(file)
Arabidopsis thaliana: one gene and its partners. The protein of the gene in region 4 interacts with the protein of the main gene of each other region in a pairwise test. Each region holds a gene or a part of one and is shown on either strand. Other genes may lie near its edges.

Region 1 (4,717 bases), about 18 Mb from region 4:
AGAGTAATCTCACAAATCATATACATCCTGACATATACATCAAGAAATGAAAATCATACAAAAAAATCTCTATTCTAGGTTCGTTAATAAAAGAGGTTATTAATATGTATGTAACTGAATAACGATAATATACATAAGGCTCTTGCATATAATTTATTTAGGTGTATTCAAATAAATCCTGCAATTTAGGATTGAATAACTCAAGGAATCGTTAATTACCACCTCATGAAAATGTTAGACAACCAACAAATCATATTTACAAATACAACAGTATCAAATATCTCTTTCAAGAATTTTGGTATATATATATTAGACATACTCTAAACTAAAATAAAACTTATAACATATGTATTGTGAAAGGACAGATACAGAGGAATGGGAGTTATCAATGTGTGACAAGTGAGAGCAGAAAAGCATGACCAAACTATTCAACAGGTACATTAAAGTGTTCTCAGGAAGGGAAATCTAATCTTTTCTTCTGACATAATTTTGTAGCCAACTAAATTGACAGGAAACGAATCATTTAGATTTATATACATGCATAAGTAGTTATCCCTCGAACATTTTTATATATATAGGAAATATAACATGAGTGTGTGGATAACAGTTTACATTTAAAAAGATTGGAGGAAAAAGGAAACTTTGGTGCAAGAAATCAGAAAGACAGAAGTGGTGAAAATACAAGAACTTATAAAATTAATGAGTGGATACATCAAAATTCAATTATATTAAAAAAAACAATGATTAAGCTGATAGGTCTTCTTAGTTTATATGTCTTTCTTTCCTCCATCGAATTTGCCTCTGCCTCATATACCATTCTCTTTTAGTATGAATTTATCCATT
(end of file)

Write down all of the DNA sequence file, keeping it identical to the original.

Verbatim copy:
Arabidopsis thaliana: one gene and its partners. The protein of the gene in region 4 interacts with the protein of the main gene of each other region in a pairwise test. Each region holds a gene or a part of one and is shown on either strand. Other genes may lie near its edges.

Region 1 (4,717 bases), about 18 Mb from region 4:
AGAGTAATCTCACAAATCATATACATCCTGACATATACATCAAGAAATGAAAATCATACAAAAAAATCTCTATTCTAGGTTCGTTAATAAAAGAGGTTATTAATATGTATGTAACTGAATAACGATAATATACATAAGGCTCTTGCATATAATTTATTTAGGTGTATTCAAATAAATCCTGCAATTTAGGATTGAATAACTCAAGGAATCGTTAATTACCACCTCATGAAAATGTTAGACAACCAACAAATCATATTTACAAATACAACAGTATCAAATATCTCTTTCAAGAATTTTGGTATATATATATTAGACATACTCTAAACTAAAATAAAACTTATAACATATGTATTGTGAAAGGACAGATACAGAGGAATGGGAGTTATCAATGTGTGACAAGTGAGAGCAGAAAAGCATGACCAAACTATTCAACAGGTACATTAAAGTGTTCTCAGGAAGGGAAATCTAATCTTTTCTTCTGACATAATTTTGTAGCCAACTAAATTGACAGGAAACGAATCATTTAGATTTATATACATGCATAAGTAGTTATCCCTCGAACATTTTTATATATATAGGAAATATAACATGAGTGTGTGGATAACAGTTTACATTTAAAAAGATTGGAGGAAAAAGGAAACTTTGGTGCAAGAAATCAGAAAGACAGAAGTGGTGAAAATACAAGAACTTATAAAATTAATGAGTGGATACATCAAAATTCAATTATATTAAAAAAAACAATGATTAAGCTGATAGGTCTTCTTAGTTTATATGTCTTTCTTTCCTCCATCGAATTTGCCTCTGCCTCATATACCATTCTCTTTTAGTATGAATTTATCCATT